anemia, loss of kidney function, increased blood pressure,  
          nephropathy, reduced sperm count and male sterility, and  
          increase the risk of cancer.

          Arsenic is listed under Proposition 65 as a chemical known to  
          the state to cause cancer and to cause reproductive toxicity.   
          Non-cancer effects of arsenic exposure include thickening and  
          discoloration of the skin, stomach pain, nausea, vomiting;  
          diarrhea; numbness in hands and feet; partial paralysis; and  
          blindness.  Occupational overexposure to arsenic can increase  
          the risk of skin, lung and possibly lymphatic cancers and lead  
          to peripheral neuropathy and vascular disease [Reynaud's  
          phenomenon].

           Arsenic in glass beads:   According to a study conducted by the  
          sponsor of the bill, Potters Industries, Inc., arsenic  
          concentrations were measured in imported Chinese glass beads  
          ranging from less than 30 parts per million to almost 1,000  
          parts per million (ppm).  The elevated and variable arsenic  
          concentrations are believed to be attributable to the use of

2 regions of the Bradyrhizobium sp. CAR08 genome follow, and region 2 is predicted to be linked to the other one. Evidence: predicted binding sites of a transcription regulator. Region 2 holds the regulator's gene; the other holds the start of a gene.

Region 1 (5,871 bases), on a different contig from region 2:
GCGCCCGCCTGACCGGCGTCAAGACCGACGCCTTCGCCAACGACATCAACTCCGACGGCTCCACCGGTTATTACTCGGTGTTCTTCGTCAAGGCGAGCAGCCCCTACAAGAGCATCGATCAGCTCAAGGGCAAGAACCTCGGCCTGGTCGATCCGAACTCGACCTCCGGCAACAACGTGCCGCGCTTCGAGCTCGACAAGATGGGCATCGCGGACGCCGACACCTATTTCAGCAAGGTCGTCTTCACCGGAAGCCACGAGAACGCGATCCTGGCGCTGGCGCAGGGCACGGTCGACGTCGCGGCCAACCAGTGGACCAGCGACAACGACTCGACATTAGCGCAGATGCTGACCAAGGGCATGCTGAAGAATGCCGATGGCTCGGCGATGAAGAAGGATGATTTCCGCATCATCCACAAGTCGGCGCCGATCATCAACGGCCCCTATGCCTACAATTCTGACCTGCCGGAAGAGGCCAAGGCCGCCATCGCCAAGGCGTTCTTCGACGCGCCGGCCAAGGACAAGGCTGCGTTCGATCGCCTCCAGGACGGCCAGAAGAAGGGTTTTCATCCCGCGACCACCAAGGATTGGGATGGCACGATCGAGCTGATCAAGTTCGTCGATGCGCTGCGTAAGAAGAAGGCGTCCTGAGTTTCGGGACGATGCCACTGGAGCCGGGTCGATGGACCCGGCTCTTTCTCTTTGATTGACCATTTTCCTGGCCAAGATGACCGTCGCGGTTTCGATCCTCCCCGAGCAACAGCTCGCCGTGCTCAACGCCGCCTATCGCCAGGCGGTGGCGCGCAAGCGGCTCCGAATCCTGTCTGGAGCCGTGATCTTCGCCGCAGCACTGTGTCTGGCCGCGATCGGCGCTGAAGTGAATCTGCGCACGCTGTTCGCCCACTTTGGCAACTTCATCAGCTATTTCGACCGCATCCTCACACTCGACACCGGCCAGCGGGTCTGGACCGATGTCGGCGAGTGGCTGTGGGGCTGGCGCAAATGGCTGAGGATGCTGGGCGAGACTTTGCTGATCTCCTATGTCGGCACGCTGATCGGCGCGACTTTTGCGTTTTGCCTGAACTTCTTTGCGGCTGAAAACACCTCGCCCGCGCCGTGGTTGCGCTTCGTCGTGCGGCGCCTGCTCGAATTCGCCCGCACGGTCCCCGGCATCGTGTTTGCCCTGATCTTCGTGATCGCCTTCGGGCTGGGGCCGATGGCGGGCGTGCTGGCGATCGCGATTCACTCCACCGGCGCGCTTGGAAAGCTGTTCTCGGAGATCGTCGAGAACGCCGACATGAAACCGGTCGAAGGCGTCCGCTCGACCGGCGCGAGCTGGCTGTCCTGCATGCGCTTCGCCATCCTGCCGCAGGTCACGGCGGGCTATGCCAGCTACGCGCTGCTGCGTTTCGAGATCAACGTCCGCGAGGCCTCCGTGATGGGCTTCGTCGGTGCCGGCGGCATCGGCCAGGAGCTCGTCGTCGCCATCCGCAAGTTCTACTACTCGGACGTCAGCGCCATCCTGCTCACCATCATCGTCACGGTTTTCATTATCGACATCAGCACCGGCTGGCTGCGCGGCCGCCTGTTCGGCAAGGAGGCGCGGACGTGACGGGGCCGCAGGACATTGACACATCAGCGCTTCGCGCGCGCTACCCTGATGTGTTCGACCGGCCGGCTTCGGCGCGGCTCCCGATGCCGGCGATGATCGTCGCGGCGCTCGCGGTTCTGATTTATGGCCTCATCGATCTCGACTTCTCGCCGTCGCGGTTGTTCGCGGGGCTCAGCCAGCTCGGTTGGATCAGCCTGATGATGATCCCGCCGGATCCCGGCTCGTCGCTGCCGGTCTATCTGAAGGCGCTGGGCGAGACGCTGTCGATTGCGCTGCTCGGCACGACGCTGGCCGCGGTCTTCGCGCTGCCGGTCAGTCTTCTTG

arsenic in glass manufacturing processes in China, a practice  
          that was generally discontinued in the United States more than  
          20 years ago due to environmental and occupational health and  
          safety regulations.  The study concludes that because of market  
          conditions, it is likely that the import of Chinese manufactured  
          beads will continue and even expand in the near future,  
          resulting in greater dispersal of arsenic.  The sponsors contend  
          that the standard in the bill has already been met by the US, EU  
          and Canadian manufacturers of glass beads, as well as by many  
          Chinese manufacturers.

           California's Green Chemistry Initiative:   As part of the Green  
          Chemistry Initiative, the Governor signed AB 1879 (Feuer and  
          Huffman) Chapter 559, Statutes of 2008, into law in 2009.  AB  








                                                                  AB 1930
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          1879 requires DTSC to adopt regulations by January 1, 2011, to  
          identify and prioritize chemicals of concern, to evaluate  
          alternatives, and to specify regulatory responses where  
          chemicals of concern are found in consumer products.  "Consumer  
          product" is broadly defined as a product or part of the product  
          that is used, bought, or leased for use by a person for any  
          purpose.  The Green Chemistry program should yield a  
          comprehensive process to identify and regulate chemicals of  
          concern in products.

           Related bills  :
          AB 2251 (Cook, 2008)  Would have prohibited the manufacturing  
          and selling of reflective glass beads that are used to reflect  
          light as markings on roadways, if those glass beads contain  
          inorganic arsenic in more than 75 ppm or an amount adopted by